Feature Article

Michael Jackson: The King of Pop

By Melissa Minners


            As it goes with many famous people who pass away unexpectedly, years from now people will be asking, “Where were you when you heard Michael Jackson had passed away?”  Well, I was driving home from work, listening to 1010WINS news radio when I heard that Michael Jackson had been taken out of his home in cardiac arrest and transported via ambulance to UCLA Medical Center.  I had the feeling right then and there that he was gone.  They say that deaths in Hollywood usually come in threes and we had lost Ed McMahon earlier in the week and Farrah Fawcett only a few hours ago.

            In recent years, Michael Jackson had been the focus of much drama.  A child star who was forced to grow up way too quickly, Jackson seemed to have a great deal of trouble adapting to adult life, preferring the innocence of childhood, climbing trees, screening films in his home theater, living in a virtual zoo at his home appropriately titled Neverland after the Peter Pan fairytale.  But his recent troubles of late involved incidents that could be labeled anything but innocent - child endangerment, allegations of molestation, plastic surgery after plastic surgery.  And, unfortunately, his eccentricity, possibly fueled by psychological issues and trauma in his childhood, overshadowed all of Michael Jackson’s achievements.

            Although it is rather impossible to ignore the drama in the later period of Michael Jackson’s life, I prefer to remember him for the impression he left on me in the earlier portion of his life.  As a child, I grew up listening to the music of the Jackson 5 thanks to my father’s affinity for 101.1 WCBS - what we have always termed as the oldies station, although now that they are playing songs from my generation, I would refrain from calling it that.  Back then, they even had a cartoon featuring animated versions of the Jackson 5, filled with music and lighthearted fare.

            Eventually, Michael left the fold and went solo and I was there for that, too.  I was in junior high school when Thriller first hit the music stands.  I remember rushing to the local Woolworth, back when the store had a register in every department, and heading straight for the music department.  I searched through countless albums (yes, vinyl was still all the rage back then) until I found the last Thriller album on the rack.  As I brought the album to the register, I could see a look of supreme sadness come over the face of the register girl.  You see, she had been hiding the album, hoping to purchase it herself.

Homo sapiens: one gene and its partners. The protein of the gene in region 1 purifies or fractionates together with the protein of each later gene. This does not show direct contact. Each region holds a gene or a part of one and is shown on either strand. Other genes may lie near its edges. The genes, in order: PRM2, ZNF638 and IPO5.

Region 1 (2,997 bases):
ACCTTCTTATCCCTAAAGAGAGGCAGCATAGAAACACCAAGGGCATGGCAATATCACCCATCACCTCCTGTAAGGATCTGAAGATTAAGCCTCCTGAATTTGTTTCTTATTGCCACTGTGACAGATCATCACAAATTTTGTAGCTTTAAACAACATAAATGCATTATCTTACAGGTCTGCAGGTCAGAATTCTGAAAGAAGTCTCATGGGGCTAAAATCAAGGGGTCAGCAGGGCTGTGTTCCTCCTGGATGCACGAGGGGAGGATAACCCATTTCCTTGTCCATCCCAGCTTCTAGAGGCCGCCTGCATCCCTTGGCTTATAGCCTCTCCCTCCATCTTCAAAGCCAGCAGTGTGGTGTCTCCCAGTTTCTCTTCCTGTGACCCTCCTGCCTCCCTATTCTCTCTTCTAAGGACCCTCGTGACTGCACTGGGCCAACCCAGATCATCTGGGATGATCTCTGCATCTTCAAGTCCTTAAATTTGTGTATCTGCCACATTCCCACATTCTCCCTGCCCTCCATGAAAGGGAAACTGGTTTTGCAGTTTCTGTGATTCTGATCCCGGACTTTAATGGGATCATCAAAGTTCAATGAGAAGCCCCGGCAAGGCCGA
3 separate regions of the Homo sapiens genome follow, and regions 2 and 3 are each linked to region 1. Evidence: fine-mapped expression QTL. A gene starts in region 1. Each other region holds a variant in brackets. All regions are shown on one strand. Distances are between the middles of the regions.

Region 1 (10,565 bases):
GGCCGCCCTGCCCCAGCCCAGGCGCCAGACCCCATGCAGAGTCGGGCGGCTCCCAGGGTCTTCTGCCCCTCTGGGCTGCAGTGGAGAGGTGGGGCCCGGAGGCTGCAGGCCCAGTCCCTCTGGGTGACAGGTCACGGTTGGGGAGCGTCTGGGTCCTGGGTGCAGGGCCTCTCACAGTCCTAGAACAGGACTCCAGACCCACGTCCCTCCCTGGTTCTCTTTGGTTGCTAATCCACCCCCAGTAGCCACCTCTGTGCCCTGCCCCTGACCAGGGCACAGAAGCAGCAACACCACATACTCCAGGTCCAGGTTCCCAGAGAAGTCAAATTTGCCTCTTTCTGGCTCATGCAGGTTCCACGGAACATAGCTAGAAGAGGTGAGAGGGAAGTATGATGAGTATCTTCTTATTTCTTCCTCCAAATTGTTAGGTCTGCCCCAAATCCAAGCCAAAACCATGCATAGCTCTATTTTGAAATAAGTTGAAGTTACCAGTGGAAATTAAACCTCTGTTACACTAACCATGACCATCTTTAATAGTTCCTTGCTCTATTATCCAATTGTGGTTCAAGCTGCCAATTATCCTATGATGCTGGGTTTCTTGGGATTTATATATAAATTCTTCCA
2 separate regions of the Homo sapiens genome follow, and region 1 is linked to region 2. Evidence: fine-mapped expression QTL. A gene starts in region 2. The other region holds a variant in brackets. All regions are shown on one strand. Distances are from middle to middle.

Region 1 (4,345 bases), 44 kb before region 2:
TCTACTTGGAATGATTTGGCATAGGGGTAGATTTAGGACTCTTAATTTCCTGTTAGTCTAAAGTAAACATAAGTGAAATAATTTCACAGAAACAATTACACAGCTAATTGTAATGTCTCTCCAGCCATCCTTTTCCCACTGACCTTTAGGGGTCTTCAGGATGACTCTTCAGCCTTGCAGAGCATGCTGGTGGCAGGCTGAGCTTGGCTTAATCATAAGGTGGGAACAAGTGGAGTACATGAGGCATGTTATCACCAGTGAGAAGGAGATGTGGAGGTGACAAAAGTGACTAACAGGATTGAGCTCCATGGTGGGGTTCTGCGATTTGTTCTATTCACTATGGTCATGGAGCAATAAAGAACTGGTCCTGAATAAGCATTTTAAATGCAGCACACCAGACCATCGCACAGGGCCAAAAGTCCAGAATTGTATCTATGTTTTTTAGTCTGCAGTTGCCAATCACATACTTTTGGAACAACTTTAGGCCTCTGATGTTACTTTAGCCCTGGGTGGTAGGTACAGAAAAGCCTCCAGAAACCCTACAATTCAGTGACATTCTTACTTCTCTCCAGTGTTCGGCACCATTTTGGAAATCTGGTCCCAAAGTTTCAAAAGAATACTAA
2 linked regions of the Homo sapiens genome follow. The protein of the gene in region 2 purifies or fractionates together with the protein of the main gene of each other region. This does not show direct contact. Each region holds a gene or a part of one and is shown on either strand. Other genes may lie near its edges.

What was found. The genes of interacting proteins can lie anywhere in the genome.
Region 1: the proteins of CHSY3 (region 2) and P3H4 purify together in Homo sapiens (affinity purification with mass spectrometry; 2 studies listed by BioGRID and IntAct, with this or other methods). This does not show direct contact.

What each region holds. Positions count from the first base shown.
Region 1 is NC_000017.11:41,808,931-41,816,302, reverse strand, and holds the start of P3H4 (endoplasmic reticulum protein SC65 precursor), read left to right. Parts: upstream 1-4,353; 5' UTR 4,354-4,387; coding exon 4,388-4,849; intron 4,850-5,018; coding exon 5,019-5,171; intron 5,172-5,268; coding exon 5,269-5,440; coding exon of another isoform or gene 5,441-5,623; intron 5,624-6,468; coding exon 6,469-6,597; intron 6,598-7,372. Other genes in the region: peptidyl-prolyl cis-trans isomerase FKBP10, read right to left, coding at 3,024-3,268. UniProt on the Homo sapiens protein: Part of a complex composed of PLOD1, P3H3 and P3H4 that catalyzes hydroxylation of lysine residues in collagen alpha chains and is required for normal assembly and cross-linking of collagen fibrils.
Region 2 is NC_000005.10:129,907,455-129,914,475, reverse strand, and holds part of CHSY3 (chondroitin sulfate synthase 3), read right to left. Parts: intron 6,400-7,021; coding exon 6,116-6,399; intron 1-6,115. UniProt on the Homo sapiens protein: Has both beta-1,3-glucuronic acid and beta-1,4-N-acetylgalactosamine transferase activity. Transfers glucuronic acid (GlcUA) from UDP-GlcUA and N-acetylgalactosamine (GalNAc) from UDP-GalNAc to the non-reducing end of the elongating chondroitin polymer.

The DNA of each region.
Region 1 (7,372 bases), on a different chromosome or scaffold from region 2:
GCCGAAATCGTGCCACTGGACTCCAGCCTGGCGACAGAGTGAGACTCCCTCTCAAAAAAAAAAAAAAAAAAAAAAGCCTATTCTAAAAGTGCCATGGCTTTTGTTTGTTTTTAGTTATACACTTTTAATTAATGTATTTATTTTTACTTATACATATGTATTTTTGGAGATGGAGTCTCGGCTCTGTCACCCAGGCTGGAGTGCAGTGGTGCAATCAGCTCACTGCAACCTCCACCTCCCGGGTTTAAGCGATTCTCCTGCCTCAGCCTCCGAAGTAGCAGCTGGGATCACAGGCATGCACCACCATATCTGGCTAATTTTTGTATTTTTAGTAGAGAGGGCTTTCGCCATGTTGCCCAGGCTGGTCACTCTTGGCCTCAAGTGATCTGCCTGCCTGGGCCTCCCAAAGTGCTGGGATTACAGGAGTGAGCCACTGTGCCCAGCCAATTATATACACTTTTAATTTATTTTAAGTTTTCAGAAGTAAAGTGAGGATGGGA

Videos were big back then and I must have watched videos for Beat It, Billie Jean and The Girl is Mine countless times.  But the video I wanted to see was for the title track - Thriller.  The longest music video to date at 14 minutes in length, Thriller had only been broadcast on MTV at the time.  Everyone was talking about it.  Unfortunately, it seemed like I was the only person in the world who didn’t have cable access.  It wasn’t until I was invited to a graduation party, at a now-defunct club called Fudgies, that I was finally able to see the music video in its entirety.  Happily, it was shown four times.  The first time it was shown on the big screen hanging over the dance floor, we all stopped to watch, mesmerized by what we saw.  The final bouts of laughter by Vincent Price were met by the cheers and applause of some rather rowdy  teenagers.  We danced along with the rest of the showings, trying to emulate the moves of human Jackson as well as his zombie counterpart.

            Of course, the Thriller album wasn’t the only Michael Jackson hit I enjoyed, but it was the one that contained the most hits - seven in all.  I loved that album and always will. 

            At that time - the 1980s - it seemed that Michael Jackson could do no wrong.  His music was powerful and captivating.  The lyrics of his songs told stories.  They were catchy and easily learned.  They invited you to dance and sing along.  His follow up to Thriller was called Bad and just about everyone knew the words to the title track by heart.  Also featured on this album were the hits The Way You Make Me Feel, Smooth Criminal and Man in the Mirror.

            This was followed up by the album Dangerous.  True Michael Jackson fans loved it, but there were some who weren’t too fond of the sound.  As for me, I felt that two songs stood out on this album - Remember the Time and Black or White.  King of the music video, Michael Jackson did not disappoint with the video for Black or White, using this opportunity to get his lyrical message across with visual aids.  Who doesn’t remember the morphing sequences in this video and the poignantly important message it conveyed?

            Then it seemed that Michael Jackson’s musical talents had begun to be overshadowed by his eccentric lifestyle.  But he still managed to wow us with hits like the duet with Janet Jackson entitled Scream and the ballad You Are Not Alone.  It seemed that my enthusiasm for Michael’s music had begun to fade at this point, but there was no denying his talent or the fact that every time one of his songs came on the radio, I was singing along.

            Despite the drama surrounding Michael Jackson, one can never forget the impact he had on the music industry, inspiring many young talents to follow in his footsteps.  He began his music legacy at the age of 11 and grew to superstardom by the age of 22.  Many current artists can attest to the influence Michael Jackson has had on the music industry.  Musically, lyrically and visually (through his dance performances and music videos), Michael Jackson was a pop icon and will live on as a legend in the works he left us before his untimely death on June 25, 2009 at the age of fifty. 


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